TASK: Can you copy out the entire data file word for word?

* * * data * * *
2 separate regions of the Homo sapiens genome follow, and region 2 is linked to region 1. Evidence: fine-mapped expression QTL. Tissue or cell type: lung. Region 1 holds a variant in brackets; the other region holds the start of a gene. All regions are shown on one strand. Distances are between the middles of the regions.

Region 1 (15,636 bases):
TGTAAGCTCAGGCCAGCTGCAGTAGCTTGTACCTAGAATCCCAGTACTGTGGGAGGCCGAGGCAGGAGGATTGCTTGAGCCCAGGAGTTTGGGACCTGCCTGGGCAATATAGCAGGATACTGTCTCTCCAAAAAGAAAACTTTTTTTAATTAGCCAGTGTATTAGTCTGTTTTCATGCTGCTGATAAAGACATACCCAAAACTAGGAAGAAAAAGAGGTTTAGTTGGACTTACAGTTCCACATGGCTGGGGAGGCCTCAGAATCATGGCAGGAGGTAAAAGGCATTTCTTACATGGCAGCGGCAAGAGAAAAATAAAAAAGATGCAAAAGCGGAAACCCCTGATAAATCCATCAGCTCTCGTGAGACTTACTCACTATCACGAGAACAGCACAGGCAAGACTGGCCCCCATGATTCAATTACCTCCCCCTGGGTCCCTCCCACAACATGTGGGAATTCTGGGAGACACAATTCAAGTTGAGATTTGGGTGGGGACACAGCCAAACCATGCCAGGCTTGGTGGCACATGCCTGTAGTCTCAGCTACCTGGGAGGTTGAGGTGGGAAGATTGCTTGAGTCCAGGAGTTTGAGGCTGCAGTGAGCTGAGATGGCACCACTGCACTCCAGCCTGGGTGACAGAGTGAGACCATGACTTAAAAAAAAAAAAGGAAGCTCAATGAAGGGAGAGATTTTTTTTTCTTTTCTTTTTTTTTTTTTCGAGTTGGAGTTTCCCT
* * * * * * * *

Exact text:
2 separate regions of the Homo sapiens genome follow, and region 2 is linked to region 1. Evidence: fine-mapped expression QTL. Tissue or cell type: lung. Region 1 holds a variant in brackets; the other region holds the start of a gene. All regions are shown on one strand. Distances are between the middles of the regions.

Region 1 (15,636 bases):
TGTAAGCTCAGGCCAGCTGCAGTAGCTTGTACCTAGAATCCCAGTACTGTGGGAGGCCGAGGCAGGAGGATTGCTTGAGCCCAGGAGTTTGGGACCTGCCTGGGCAATATAGCAGGATACTGTCTCTCCAAAAAGAAAACTTTTTTTAATTAGCCAGTGTATTAGTCTGTTTTCATGCTGCTGATAAAGACATACCCAAAACTAGGAAGAAAAAGAGGTTTAGTTGGACTTACAGTTCCACATGGCTGGGGAGGCCTCAGAATCATGGCAGGAGGTAAAAGGCATTTCTTACATGGCAGCGGCAAGAGAAAAATAAAAAAGATGCAAAAGCGGAAACCCCTGATAAATCCATCAGCTCTCGTGAGACTTACTCACTATCACGAGAACAGCACAGGCAAGACTGGCCCCCATGATTCAATTACCTCCCCCTGGGTCCCTCCCACAACATGTGGGAATTCTGGGAGACACAATTCAAGTTGAGATTTGGGTGGGGACACAGCCAAACCATGCCAGGCTTGGTGGCACATGCCTGTAGTCTCAGCTACCTGGGAGGTTGAGGTGGGAAGATTGCTTGAGTCCAGGAGTTTGAGGCTGCAGTGAGCTGAGATGGCACCACTGCACTCCAGCCTGGGTGACAGAGTGAGACCATGACTTAAAAAAAAAAAAGGAAGCTCAATGAAGGGAGAGATTTTTTTTTCTTTTCTTTTTTTTTTTTTCGAGTTGGAGTTTCCCT